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Automated on-line hydrolysis of benzodiazepines improves sensitivity of urine screening by a homogeneous enzyme immunoassay.

Benzodiazepines are used therapeutically as antidepressant, anxiolytic, anticonvulsant, hypnotic, muscle relaxant, and preanesthetic agents. Moreover, benzodiazepines are often abused for their euphoric effects. Consequently, benzodiazepines are commonly detected in toxicological analyses.

Immunoassays of benzodiazepines are plagued by several factors that make reliable detection difficult. Complicated metabolic pathways, including N-dealkylation, C-hydroxylation, and glucuronidation, effectively reduce the parent compound to more polar, and thus easily excreted, metabolites. Some of these metabolites are pharmacologically active; in some cases, they are present in higher concentrations and have a longer elimination half-life than the parent compound [1, 2]. Many, especially the glucuronide conjugates, which appear at high concentrations in the urine, do not readily cross-react with commercial immunoassays. In contrast, other benzodiazepine metabolites demonstrate high cross-reactivity, depending on the immunoassay utilized [3].

In the US, 13 benzodiazepines of various potencies are commonly prescribed. Therapeutic daily doses have substantially decreased with the newer generation of benzodiazepines [2]. Variations in dosage and in ultimate excretion patterns complicate the ability to accurately detect benzodiazepine use [4].

Accumulated research findings indicate pretreating urine specimens with [beta]-glucuronidase (EC 3.2.1.31) increases the diagnostic sensitivity of benzodiazepine immunoassays. In addition, even untreated specimens with concentrations of benzodiazepine analytes below the cutoff concentration may screen positive because of the presence of highly cross-reactive benzodiazepine metabolites [3,5]. Also, oxaprozin (Daypro [R]; G.D. Searle), a structurally unrelated nonsteroidal antiinflammatory drug, produces false-positive results in several commercial immunoassays [6-8].

In this study we evaluated whether automated on-line hydrolysis of benzodiazepine analytes would improve the sensitivity of the Boehringer Mannheim Corp. (BMC) cloned enzyme donor benzodiazepine immunoassay (CEDIA [R]). We evaluated in parallel 1002 urine specimens that were screened by two CEDIA benzodiazepine assays: the current assay with no enzymatic pretreatment, and a modified assay in which [beta]-glucuronidase (200 U/mL; BMC) was added to the R1 reagent system (5 [micro]L of [beta]-glucuronidase solution per milliliter of R1) for automated on-line hydrolysis of conjugated benzodiazepine analytes. (The modified CEDIA has also been evaluated recently by Bellet et al. [9].) All specimens were analyzed with a Hitachi 717 (BMC) automated chemistry analyzer, with a positive cutoff concentration of 200 [micro]g/L (nitrazepam). All instrument settings were according to published manufacturer's guidelines for the CEDIA benzodiazepine assay.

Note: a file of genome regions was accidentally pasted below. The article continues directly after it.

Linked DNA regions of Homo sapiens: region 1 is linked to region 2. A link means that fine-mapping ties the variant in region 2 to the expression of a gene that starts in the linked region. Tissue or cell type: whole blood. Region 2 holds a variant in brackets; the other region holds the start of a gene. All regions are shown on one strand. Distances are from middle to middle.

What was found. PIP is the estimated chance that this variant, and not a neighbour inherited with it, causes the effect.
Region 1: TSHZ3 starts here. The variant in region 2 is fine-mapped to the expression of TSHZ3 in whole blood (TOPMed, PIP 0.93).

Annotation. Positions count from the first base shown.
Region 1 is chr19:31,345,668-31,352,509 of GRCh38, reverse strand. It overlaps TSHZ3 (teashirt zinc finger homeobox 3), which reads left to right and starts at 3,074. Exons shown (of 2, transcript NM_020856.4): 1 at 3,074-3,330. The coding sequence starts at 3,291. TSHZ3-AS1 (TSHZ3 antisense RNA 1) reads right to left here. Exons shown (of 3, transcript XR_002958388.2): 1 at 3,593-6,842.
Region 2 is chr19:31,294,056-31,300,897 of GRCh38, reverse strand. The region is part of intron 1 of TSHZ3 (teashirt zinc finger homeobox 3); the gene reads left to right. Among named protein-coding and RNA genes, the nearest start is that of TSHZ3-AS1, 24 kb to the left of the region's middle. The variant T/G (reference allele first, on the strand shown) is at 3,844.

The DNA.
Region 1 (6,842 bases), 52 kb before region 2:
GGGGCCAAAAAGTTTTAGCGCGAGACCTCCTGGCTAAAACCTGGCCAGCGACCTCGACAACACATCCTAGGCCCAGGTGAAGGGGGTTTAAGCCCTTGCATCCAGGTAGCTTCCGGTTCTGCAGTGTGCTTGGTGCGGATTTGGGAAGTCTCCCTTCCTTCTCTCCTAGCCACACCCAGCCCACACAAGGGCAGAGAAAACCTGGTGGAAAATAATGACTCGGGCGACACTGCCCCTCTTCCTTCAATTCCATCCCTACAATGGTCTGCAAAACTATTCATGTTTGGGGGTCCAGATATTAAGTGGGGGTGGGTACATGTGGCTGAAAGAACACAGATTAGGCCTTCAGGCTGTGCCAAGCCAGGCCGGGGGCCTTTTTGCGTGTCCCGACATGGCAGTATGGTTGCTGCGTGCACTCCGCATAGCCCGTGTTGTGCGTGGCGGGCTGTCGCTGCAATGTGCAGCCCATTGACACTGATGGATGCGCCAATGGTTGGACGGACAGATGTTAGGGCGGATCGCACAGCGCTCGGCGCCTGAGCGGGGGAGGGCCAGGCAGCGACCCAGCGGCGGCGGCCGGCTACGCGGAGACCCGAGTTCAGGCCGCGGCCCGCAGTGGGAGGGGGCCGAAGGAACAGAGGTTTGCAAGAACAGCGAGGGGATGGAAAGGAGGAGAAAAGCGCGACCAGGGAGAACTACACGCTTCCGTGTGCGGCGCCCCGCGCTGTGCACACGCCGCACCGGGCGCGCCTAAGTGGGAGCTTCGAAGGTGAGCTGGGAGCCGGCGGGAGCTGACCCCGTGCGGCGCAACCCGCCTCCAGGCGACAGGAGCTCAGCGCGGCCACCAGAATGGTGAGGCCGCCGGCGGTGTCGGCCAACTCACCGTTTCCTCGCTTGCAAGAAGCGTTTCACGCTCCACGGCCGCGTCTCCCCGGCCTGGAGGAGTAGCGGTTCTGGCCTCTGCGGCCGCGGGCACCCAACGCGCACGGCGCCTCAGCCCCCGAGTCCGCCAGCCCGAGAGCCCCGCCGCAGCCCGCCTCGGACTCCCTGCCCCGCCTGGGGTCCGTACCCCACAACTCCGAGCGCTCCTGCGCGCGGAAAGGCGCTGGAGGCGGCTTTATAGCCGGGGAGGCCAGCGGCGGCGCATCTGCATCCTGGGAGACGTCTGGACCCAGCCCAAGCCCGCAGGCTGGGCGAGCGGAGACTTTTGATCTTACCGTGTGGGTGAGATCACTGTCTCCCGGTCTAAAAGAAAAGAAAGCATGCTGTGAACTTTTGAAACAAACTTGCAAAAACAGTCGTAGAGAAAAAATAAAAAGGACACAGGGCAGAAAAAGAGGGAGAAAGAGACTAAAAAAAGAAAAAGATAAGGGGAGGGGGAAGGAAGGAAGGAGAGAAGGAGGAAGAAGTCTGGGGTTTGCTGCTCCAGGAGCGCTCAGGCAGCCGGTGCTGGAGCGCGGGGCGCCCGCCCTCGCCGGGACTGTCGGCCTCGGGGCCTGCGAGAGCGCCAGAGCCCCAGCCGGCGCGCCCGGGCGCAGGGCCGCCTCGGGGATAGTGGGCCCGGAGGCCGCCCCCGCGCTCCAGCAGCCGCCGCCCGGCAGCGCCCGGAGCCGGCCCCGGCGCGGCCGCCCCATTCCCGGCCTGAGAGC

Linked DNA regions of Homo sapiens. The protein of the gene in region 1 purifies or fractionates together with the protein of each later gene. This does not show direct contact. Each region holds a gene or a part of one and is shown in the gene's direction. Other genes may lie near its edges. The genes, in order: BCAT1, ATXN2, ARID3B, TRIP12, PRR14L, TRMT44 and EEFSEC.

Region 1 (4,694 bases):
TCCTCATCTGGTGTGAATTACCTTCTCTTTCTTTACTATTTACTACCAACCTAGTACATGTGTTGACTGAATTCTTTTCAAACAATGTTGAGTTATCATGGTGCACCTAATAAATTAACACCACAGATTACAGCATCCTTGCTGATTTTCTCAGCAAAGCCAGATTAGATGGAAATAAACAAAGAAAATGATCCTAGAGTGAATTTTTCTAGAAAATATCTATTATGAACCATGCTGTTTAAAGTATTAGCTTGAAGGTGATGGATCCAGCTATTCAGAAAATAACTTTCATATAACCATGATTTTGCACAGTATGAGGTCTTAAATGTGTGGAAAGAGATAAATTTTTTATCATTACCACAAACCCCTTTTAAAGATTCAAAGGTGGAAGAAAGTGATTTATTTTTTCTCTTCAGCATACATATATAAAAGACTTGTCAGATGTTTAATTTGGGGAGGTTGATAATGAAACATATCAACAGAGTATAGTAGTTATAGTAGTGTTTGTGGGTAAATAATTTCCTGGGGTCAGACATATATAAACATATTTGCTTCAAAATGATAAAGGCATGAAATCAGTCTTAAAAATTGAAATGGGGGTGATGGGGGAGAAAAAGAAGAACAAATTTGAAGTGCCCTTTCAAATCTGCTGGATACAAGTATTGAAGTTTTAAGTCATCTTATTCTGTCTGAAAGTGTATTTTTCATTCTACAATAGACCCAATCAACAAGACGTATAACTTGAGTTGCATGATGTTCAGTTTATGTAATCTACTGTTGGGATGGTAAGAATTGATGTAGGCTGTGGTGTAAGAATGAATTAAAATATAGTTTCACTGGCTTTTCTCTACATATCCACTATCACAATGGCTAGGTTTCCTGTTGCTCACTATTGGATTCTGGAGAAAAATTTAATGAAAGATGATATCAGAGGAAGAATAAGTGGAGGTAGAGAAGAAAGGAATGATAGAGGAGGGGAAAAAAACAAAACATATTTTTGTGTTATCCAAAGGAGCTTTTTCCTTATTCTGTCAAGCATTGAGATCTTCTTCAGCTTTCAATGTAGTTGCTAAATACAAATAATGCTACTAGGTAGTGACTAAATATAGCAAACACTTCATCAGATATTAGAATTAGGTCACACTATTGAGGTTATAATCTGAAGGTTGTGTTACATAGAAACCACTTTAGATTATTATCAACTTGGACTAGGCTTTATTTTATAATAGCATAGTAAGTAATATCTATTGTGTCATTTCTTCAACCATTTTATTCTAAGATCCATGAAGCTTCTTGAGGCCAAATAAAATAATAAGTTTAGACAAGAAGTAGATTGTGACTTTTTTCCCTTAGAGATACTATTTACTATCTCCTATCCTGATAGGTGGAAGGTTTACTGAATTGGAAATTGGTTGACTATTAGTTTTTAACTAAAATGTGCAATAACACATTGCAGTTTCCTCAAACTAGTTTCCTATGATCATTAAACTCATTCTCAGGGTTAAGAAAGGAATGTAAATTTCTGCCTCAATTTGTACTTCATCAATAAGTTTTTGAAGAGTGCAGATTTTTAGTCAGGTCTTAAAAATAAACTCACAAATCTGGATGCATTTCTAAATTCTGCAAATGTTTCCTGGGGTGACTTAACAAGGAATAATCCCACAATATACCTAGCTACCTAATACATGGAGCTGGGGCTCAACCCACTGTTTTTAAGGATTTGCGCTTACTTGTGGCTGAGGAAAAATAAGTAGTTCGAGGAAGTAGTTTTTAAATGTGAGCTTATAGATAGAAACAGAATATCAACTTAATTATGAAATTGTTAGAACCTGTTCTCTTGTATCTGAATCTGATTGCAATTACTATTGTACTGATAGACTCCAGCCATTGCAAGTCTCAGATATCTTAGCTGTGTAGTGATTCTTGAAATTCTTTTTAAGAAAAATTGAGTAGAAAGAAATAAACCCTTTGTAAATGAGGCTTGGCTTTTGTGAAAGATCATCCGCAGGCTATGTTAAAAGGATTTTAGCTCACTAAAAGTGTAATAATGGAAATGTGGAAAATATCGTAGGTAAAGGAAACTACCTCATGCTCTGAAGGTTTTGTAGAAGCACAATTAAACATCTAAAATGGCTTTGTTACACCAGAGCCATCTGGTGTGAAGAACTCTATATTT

All CEDIA presumptive positive specimens (n = 50) were assayed by GC/MS. Before GC/MS analysis, the urine specimens were hydrolyzed with [beta]-glucuronidase (Sigma Chemical Co.), followed by solid-phase extraction (Clean Screen [R] SPE columns, ZSDAU020; United Chemical Technologies, Horsham, PA). The extracts were derivatized with methyl-(tert-butyldimethylsilyl)-trifluoroacetamide (Pierce Chemical Co.) for quantification of nordiazepam, oxazepam, temazepam, lorazepam, hydroxyethylflurazepam, [alpha]-hydroxyalprazolam, and [alpha]-hydroxytriazolam. All specimens that were negative by GC/MS were subsequently reextracted and derivatized with N,O-bis(trimethylsilyl)trifluoroacetamide (Pierce Chemical Co.) for quantification of 7-aminoclonazepam, 7-aminoflunitrazepam, and 7-aminonitrazepam.

A Hewlett-Packard (HP) 5890 Series II gas chromatograph and HP 7673 automated liquid sampler interfaced to an HP 5972A mass-selective detector (MSD) were utilized. The gas chromatograph was equipped with a cross-linked 95% dimethyl/5% diphenyl polysiloxane capillary column [HP-5MS; 30 m x 0.25 mm (i.d.) x 0.10-[micro]m-thick film]. Automated injections were made in the splitless mode. The MSD was operated in the selected-ion monitoring mode with mass ions monitored at a dwell time of 20 ms. A multipoint calibration curve (25-500 [micro]g/L) and pentadeuterated internal standards (Radian Corp., Austin, TX) were used for quantification; i.e., quantification was based on the ion peak area ratio of the analyte to its corresponding pentadeuterated internal standard analog. The limit of quantification (LOQ) was established as 25 [micro]g/L. Analytes were identified on the basis of retention time ([+ or -]1%) and ion ratios ([+ or -]20%) by comparison with the corresponding values for the internal standards.